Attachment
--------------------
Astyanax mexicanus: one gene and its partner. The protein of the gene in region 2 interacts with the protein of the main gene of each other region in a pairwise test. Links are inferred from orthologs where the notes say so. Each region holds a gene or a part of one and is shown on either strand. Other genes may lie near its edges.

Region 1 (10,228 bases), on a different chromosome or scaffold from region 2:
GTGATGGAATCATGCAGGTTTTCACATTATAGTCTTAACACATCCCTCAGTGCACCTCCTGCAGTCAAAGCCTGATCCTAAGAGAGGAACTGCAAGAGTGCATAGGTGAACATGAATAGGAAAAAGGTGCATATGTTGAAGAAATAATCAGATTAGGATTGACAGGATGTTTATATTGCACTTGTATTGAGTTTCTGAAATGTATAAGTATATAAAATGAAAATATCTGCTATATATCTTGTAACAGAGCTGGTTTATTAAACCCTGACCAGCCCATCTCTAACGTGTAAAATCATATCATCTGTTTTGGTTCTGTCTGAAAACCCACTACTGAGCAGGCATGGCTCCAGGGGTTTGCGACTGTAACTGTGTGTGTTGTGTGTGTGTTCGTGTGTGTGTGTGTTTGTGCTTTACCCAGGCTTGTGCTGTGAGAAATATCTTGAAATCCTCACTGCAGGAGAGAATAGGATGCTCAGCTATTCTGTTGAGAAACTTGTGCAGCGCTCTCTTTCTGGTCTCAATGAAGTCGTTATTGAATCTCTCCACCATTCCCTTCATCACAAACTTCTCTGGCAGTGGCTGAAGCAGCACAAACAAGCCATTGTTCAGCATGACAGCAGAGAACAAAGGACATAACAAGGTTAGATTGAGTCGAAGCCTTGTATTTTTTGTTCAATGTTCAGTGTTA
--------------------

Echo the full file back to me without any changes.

Astyanax mexicanus: one gene and its partner. The protein of the gene in region 2 interacts with the protein of the main gene of each other region in a pairwise test. Links are inferred from orthologs where the notes say so. Each region holds a gene or a part of one and is shown on either strand. Other genes may lie near its edges.

Region 1 (10,228 bases), on a different chromosome or scaffold from region 2:
GTGATGGAATCATGCAGGTTTTCACATTATAGTCTTAACACATCCCTCAGTGCACCTCCTGCAGTCAAAGCCTGATCCTAAGAGAGGAACTGCAAGAGTGCATAGGTGAACATGAATAGGAAAAAGGTGCATATGTTGAAGAAATAATCAGATTAGGATTGACAGGATGTTTATATTGCACTTGTATTGAGTTTCTGAAATGTATAAGTATATAAAATGAAAATATCTGCTATATATCTTGTAACAGAGCTGGTTTATTAAACCCTGACCAGCCCATCTCTAACGTGTAAAATCATATCATCTGTTTTGGTTCTGTCTGAAAACCCACTACTGAGCAGGCATGGCTCCAGGGGTTTGCGACTGTAACTGTGTGTGTTGTGTGTGTGTTCGTGTGTGTGTGTGTTTGTGCTTTACCCAGGCTTGTGCTGTGAGAAATATCTTGAAATCCTCACTGCAGGAGAGAATAGGATGCTCAGCTATTCTGTTGAGAAACTTGTGCAGCGCTCTCTTTCTGGTCTCAATGAAGTCGTTATTGAATCTCTCCACCATTCCCTTCATCACAAACTTCTCTGGCAGTGGCTGAAGCAGCACAAACAAGCCATTGTTCAGCATGACAGCAGAGAACAAAGGACATAACAAGGTTAGATTGAGTCGAAGCCTTGTATTTTTTGTTCAATGTTCAGTGTTA